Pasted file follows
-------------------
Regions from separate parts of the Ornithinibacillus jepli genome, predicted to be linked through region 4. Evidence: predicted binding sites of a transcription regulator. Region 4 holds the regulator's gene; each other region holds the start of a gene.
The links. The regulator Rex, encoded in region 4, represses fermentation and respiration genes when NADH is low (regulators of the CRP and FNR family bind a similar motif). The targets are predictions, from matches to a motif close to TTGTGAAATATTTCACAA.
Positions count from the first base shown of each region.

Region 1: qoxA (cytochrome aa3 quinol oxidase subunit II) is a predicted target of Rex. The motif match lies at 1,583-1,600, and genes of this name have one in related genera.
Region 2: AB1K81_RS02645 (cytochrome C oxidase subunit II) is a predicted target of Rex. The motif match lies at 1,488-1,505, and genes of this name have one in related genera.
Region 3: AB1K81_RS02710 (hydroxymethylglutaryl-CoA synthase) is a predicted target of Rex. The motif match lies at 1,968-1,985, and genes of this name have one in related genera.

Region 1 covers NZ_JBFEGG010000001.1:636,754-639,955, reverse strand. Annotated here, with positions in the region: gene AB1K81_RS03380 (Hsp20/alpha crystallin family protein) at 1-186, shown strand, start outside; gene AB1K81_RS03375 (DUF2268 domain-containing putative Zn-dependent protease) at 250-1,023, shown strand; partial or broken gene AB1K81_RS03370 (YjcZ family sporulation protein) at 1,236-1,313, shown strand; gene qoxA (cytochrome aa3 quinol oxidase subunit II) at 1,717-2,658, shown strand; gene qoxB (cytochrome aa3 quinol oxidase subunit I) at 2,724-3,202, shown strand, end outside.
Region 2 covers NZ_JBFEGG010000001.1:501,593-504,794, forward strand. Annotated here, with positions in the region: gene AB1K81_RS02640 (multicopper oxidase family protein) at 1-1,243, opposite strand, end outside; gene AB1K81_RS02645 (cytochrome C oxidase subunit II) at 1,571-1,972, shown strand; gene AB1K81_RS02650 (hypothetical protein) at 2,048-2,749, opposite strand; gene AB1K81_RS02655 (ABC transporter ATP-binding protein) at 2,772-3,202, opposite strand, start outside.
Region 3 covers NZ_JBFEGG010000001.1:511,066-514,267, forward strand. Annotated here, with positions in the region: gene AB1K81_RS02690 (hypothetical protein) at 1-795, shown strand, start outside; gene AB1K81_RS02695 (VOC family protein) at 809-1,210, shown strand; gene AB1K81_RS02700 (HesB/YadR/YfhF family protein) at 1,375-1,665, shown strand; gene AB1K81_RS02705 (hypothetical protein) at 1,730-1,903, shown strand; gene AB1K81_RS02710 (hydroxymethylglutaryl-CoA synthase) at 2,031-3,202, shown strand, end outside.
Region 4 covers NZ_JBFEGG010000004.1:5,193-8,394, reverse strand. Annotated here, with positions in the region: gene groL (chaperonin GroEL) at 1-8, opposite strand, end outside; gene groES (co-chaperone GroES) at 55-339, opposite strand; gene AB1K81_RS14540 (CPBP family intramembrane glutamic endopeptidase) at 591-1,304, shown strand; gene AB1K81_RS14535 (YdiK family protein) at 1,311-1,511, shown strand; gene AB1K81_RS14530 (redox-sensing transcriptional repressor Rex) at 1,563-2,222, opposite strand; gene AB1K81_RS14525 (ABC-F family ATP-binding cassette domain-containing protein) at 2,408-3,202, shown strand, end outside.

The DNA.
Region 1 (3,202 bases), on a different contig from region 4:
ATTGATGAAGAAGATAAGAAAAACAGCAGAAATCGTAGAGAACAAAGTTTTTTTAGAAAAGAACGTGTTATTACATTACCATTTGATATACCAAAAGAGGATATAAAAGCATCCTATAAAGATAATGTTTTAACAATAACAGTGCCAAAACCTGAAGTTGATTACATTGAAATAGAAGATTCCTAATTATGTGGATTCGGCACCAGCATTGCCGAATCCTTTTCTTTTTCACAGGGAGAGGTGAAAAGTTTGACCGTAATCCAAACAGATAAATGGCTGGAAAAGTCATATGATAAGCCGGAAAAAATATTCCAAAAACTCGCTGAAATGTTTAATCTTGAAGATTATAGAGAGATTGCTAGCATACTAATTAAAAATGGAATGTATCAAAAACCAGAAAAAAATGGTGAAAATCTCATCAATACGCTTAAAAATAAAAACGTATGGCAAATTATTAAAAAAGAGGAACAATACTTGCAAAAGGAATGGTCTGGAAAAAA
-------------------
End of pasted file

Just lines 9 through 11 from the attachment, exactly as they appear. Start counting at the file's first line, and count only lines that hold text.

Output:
Region 3 covers NZ_JBFEGG010000001.1:511,066-514,267, forward strand. Annotated here, with positions in the region: gene AB1K81_RS02690 (hypothetical protein) at 1-795, shown strand, start outside; gene AB1K81_RS02695 (VOC family protein) at 809-1,210, shown strand; gene AB1K81_RS02700 (HesB/YadR/YfhF family protein) at 1,375-1,665, shown strand; gene AB1K81_RS02705 (hypothetical protein) at 1,730-1,903, shown strand; gene AB1K81_RS02710 (hydroxymethylglutaryl-CoA synthase) at 2,031-3,202, shown strand, end outside.
Region 4 covers NZ_JBFEGG010000004.1:5,193-8,394, reverse strand. Annotated here, with positions in the region: gene groL (chaperonin GroEL) at 1-8, opposite strand, end outside; gene groES (co-chaperone GroES) at 55-339, opposite strand; gene AB1K81_RS14540 (CPBP family intramembrane glutamic endopeptidase) at 591-1,304, shown strand; gene AB1K81_RS14535 (YdiK family protein) at 1,311-1,511, shown strand; gene AB1K81_RS14530 (redox-sensing transcriptional repressor Rex) at 1,563-2,222, opposite strand; gene AB1K81_RS14525 (ABC-F family ATP-binding cassette domain-containing protein) at 2,408-3,202, shown strand, end outside.

The DNA.